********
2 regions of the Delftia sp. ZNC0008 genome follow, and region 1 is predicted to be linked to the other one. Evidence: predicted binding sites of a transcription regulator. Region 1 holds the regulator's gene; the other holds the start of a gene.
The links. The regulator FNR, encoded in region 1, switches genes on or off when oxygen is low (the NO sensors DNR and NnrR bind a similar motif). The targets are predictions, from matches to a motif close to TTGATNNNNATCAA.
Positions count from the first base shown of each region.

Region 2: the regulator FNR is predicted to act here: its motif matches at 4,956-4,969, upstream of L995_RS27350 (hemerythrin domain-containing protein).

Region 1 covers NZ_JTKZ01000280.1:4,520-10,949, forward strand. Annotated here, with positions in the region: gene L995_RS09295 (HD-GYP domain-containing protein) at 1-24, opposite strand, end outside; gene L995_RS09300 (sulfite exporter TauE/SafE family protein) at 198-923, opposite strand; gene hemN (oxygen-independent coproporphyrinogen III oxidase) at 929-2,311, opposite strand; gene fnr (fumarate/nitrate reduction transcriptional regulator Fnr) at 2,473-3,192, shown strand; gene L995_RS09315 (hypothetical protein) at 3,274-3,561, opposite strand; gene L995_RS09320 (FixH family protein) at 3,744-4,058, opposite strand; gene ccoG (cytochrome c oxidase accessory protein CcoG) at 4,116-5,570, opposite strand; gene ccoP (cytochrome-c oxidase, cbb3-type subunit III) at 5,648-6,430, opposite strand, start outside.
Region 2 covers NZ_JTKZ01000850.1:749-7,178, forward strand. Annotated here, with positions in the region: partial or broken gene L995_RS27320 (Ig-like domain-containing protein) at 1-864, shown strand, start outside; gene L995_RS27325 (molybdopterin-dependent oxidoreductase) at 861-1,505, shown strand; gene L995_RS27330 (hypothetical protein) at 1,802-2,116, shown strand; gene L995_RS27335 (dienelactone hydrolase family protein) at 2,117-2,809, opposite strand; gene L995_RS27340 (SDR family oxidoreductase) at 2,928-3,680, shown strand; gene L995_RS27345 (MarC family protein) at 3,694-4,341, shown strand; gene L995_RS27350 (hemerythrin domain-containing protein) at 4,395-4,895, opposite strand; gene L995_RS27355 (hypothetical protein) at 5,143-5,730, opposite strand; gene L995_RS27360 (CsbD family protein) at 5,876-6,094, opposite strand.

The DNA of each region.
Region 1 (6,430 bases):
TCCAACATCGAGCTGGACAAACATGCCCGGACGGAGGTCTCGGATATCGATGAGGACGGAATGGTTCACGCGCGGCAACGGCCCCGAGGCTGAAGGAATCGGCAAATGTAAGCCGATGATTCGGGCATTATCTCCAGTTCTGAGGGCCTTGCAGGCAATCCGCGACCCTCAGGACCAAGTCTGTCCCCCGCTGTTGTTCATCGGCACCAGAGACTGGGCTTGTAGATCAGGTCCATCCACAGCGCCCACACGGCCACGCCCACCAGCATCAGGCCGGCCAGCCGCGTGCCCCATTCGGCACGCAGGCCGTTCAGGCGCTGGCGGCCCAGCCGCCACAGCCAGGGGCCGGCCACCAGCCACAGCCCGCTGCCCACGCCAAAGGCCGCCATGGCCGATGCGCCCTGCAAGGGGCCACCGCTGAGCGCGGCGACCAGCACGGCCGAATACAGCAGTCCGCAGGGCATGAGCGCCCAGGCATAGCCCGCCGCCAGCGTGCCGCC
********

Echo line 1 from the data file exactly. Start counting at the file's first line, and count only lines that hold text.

2 regions of the Delftia sp. ZNC0008 genome follow, and region 1 is predicted to be linked to the other one. Evidence: predicted binding sites of a transcription regulator. Region 1 holds the regulator's gene; the other holds the start of a gene.